28 November 2015

Imported from the USA: Betty Amann

Dark-haired German-American actress Betty Amann (1905-1990) started her film career in Hollywood, but director Joe May and producer Erich Pommer discovered her for the German cinema. Her typical role was the immoral and alluring femme fatale who seduces and corrupts men.

Betty Amann
German postcard by Ross Verlag, no. 4147/1, 1929-1930. Photo: Ufa.

Betty Ammann
German postcard by Ross Verlag, no. 7357/1, 1932-1933. Photo: Paramount.

Betty Amann
British postcard.

The Kick-off

Betty Amann was born Philippine Amann in Pirmasens, Germany, in 1905. Together with her German-American parents, she moved to the United States at an early age.

By her own account, she studied painting at the National Academy School of Fine Arts in New York before she was discovered for the stage and won small parts at the May Palace Theater.

She started her film career with the romantic movie The Kick-off (Wesley Ruggles, 1926). Under the nickname Bee Amann, she starred as a farmer's daughter opposite Tom Tyler in the western Trail of the Horse Thieves (Robert De Lacey, 1929) for the low-budget studio Film Booking Offices of America (FBO).

She returned to Germany and arrived in Berlin in the wake of Louise Brooks. Director Joe May and Ufa-producer Erich Pommer gave her a screentest, and then offered her a leading role in Asphalt (Joe May, 1929). In this masterpiece of the German silent cinema she played a femme fatale thief who corrupts true-blue policeman Gustav Fröhlich. It was Pommer who gave her the pseudonym Betty.

In her next film, Der Sträfling aus Stambul/The Convict From Stambul (Gustav Ucicky, 1929), she was the co-star of Heinrich George and Paul Hörbiger. Soon, more films followed.

Betty Amann and Ivan Mozzhukhin in Der Weisse Teufel (1930)
German postcard by Ross Verlag, no. 4871/1, 1929-1930 with Ivan Mozzhukhin. Photo: Ufa.

Betty Amann
Austrian postcard by Iris Verlag, no. 6016. Photo: Lux-Film.

Franz Lederer et.al. Cicero Film
German postcard. Photo: Cicero Film / Distribution Deutsche Tonfilme. The 'fine fleur' of late silent German cinema stars, united for a photo for an early sound film company. Standing left to right: Francis/Franz Lederer, Walter Rilla, Theodor Loos, Camilla Horn, Fritz Rasp and Walter Janssen, Sitting left to right: Paul Heidemann, Charlotte Susa, Betty Amann, Olga Tschechowa, Maria Paudler and Jack Trevor. Publicity for the early sound comedy Die grosse Sehnsucht/The Great Longing (Stefan Szekely/Steve Sekely, 1930), in which all acted, mostly as themselves - only Loos and Horn played characters. The plot was an excuse for 35 stars to debut in a talking picture.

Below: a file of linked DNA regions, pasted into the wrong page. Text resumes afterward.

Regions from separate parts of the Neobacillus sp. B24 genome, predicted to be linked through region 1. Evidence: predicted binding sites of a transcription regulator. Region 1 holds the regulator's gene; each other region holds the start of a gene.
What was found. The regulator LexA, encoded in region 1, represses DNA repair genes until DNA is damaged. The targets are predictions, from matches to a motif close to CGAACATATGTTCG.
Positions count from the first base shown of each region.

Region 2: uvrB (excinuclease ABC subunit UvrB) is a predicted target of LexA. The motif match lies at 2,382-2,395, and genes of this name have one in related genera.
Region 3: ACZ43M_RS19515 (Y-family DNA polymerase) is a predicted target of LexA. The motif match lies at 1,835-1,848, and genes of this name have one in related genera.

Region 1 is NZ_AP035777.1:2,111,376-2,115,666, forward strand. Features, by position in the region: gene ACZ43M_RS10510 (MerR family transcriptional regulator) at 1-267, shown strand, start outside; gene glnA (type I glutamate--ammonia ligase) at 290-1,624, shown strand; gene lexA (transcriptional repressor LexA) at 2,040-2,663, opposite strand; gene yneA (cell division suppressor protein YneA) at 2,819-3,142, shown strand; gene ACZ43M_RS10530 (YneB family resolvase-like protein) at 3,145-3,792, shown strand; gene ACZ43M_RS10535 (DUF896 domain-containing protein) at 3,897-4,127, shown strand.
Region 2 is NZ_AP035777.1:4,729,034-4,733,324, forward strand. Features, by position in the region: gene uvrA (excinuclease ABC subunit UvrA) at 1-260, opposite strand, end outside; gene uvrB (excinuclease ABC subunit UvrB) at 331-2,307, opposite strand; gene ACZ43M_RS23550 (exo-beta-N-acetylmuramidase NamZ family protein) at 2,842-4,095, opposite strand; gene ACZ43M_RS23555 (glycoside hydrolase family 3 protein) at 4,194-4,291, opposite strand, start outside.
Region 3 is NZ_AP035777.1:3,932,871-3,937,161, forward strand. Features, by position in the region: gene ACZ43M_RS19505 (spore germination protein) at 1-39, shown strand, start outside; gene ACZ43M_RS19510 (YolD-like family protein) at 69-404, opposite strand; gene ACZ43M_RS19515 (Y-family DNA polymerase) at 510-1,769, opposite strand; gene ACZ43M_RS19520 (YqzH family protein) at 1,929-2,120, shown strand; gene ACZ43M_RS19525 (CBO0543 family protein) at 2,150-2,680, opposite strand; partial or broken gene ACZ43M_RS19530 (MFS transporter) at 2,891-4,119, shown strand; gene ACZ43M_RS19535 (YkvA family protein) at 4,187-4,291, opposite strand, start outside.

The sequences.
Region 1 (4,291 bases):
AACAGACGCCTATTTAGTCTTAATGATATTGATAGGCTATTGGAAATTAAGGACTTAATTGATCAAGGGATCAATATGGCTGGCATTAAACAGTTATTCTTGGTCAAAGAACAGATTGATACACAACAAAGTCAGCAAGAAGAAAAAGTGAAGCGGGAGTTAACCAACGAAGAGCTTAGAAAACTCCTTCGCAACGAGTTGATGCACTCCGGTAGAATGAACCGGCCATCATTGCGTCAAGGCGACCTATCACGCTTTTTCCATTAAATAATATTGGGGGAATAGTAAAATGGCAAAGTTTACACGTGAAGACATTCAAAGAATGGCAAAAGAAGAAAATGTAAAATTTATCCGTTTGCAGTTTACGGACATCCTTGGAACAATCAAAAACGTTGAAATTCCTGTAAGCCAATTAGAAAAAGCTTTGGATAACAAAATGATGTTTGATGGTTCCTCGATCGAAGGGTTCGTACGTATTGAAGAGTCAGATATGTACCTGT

Betty Amann was the leading lady of the Ufa production Der Weisse Teufel/The White Devil (Alexandre Volkoff, 1929), based on a novel by Leo Tolstoy.

With great style and visual flare Alexandre Volkoff directed this film that represented the European silent tradition at it's finest and most dynamic. Russian émigré Ivan Mozzhukhin, the great star of the French silent cinema aka ‘Mosjoukine’, features as a fiery Caucasian captain Hadscht Murat.

Der Weisse Teufel was his first film to include a synchronised soundtrack: existing of an effective score by Michael Lewin and others, some sequences of singing and whistling, and a range of sound effects, but no dialogue.

The later director Michael Powell was apparently the stills photographer on the film and therefore may be the maker of the photo used for the postcard above.

Betty Amann, Werner Fuetterer
German postcard by Ross Verlag, no. 5325/2, 1930-1931. Photo: Silva-Film. Publicity still for O alte Burschenherrlichkeit/Oh Those Glorious Old Student Days (Rolf Randolf, 1930) with Werner Fuetterer.

Hans Albers and Betty Amann in Hans in allen Gassen (1930)
French postcard by Europe, no. 2331. Photo: Bild und Ton GmbH. Publicity still for Hans in allen Gassen/Hans-of-all-trades (Carl Froelich, 1930) with Hans Albers.

Betty Amann
Austrian postcard by Iris Verlag, no. 6782. Photo: Verleih Hugo Engel Film. Still for Der Grosse Bluff/The Big Bluff (Georg Jacoby, 1933).

Rich and Strange

When the sound film arrived Betty Amann kept working in Germany. In the crime film Hans in allen Gassen/Hans in All Alleys (Carl Froelich, 1930), she co-starred with Hans Albers as an alluring stranger who turns out to be a murderess.

From 1931 on she also worked in England. For Alfred Hitchcock she played a trickster in the romantic comedy Rich and Strange (Alfred Hitchcock, 1931). In 1933 she emigrated to Great-Britain.

One of her last roles in a German film was in Schleppzug M 17/Tugboat M 17 (Heinrich George, Werner Hochbaum, 1933) as a prostitute and thief who seduces a family man.

By 1938, she was married to the lawyer David B. Stillman and took up permanent residence in the United States, where she shot the western In Old Mexico (Edward D. Venturini, 1938) with William Boyd. One year later, she could be seen in Nancy Drew… Reporter (William Clemens, 1939), a movie which was part of the Nancy Drew series starring Bonita Granville.

Her last role was one of Gale Sondergaard's harbour prostitutes in the bizarre treasure hunter movie Isle of Forgotten Sins (Edgar G. Ulmer, 1943).

In 1987 Betty Amann was awarded the Filmband in Gold for her attributions to the German cinema. She died in 1990 in Westport, USA.

A scene from Asphalt (1929). Source: Golden Silents (YouTube).

Another scene from Asphalt (1929). Source: Saskia (YouTube).

A scene from Der Weisse Teufel/The White Devil (1929), including a vintage soundtrack made the same year to fit the film with sound. Source: Golden Silents (YouTube).

Sources: Hans J. Wollstein (AllMovie), Thomas Hamilton (IMDb), Filmportal.de, Wikipedia, and IMDb.